The Best B Corps Might Just Be The Best Companies For The World

The movement of companies putting environmental and social performance on equal footing with profit is going global.

The Best B Corps Might Just Be The Best Companies For The World
[Illustrations: Login via Shutterstock]

For most of the business world, the bottom line still reigns. But over the past several years, an alternative movement of companies dedicated to improving their social and environmental performance at the same time they focus on profit has emerged.


An ever-growing number of these businesses have been certified as B Corporations (not to be confused with benefit corporations, which can legally pursue values-driven businesses without worrying about legal repercussions). This means that a nonprofit called B Lab has certified that they’re able to meet exacting standards on social and environmental performance.

Every year, B Lab releases its Best for the World list of businesses that rank in the top 10% of companies that have gone through the B Corp assessment and certification process. But you won’t find much in the way of bold-faced names on the list–at least, not yet.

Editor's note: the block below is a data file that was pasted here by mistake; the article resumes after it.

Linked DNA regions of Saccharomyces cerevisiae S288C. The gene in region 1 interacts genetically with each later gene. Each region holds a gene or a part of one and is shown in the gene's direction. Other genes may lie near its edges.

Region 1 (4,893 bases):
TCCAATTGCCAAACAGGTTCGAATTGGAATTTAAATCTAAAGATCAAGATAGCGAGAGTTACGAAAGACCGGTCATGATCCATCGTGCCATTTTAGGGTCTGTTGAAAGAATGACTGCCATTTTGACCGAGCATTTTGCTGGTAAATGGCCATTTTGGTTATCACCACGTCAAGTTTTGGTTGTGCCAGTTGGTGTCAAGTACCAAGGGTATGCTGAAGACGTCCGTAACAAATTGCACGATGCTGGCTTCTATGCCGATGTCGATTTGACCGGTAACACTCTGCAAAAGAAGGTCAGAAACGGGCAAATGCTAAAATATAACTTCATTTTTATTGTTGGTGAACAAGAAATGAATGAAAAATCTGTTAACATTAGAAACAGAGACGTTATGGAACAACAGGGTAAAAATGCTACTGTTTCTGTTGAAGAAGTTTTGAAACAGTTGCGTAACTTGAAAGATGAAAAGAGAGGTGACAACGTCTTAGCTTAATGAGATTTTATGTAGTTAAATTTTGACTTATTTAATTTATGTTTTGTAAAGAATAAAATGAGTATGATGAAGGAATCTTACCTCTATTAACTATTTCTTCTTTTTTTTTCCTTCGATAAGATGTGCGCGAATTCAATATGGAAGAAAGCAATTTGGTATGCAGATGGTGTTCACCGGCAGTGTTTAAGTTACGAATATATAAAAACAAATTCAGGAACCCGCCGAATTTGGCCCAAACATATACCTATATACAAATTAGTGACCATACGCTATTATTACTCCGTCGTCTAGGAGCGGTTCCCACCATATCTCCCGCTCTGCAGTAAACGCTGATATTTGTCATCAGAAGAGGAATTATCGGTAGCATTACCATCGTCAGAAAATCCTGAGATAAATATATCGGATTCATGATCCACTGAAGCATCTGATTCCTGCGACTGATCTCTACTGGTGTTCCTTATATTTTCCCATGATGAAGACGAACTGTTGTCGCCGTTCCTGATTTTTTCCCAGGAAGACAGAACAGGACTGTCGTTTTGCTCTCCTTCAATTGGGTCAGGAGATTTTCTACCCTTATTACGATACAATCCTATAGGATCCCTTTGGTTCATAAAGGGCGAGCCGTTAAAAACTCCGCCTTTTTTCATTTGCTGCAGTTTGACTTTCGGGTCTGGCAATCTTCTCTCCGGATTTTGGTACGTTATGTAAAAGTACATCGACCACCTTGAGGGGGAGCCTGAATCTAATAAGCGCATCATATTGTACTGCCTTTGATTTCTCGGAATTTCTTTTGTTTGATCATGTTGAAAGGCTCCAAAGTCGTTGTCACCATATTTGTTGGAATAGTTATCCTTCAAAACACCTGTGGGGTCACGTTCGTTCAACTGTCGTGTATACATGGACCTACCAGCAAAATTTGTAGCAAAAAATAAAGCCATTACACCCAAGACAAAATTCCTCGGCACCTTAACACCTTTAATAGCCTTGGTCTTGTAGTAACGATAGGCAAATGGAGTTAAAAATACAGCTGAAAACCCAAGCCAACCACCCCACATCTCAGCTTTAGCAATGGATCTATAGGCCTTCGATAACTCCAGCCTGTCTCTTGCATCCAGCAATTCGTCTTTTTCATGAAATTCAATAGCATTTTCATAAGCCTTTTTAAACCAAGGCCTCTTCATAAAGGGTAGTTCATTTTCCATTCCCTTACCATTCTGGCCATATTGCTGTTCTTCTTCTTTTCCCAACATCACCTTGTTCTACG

In 2012, the first year that B Corp released this list, there were over 500 Certified B Corporations in total. This year, there are over 1,200. The 120 companies that make up the Best for the World list span sizes and industries. They include d.light, which offers cheap solar solar solutions in the developing world; Alter Eco, a food company that sells fair trade chocolate and quinoa; and Roshan, a telecom company that is the largest private employer in Afghanistan.

One change from past years is that there’s a larger percentage of international companies on the list. “It’s great that we’ve gone from only U.S.-centric companies to a global movement,” says Katie Kerr, director of communications at B Lab.

More recognizable companies show up on B Lab’s lists of top performers in specific categories (environment, community, workers). These include Natura, the largest cosmetics maker in Latin America and the first public company to receive certification (another company, Rally, received certification before going public); New Belgium Brewery; and King Arthur Flour.

Besides Natura, public companies have been hesitant to sign on for certification. But in the U.S., Etsy–a big-name B Corp that just went public–could lead the way. If a public company could remain so committed to its social mission that it lands in the overall “Best for the World” list, that would be truly impressive.

About the author

Ariel Schwartz is a Senior Editor at Co.Exist. She has contributed to SF Weekly, Popular Science, Inhabitat, Greenbiz, NBC Bay Area, GOOD Magazine and more.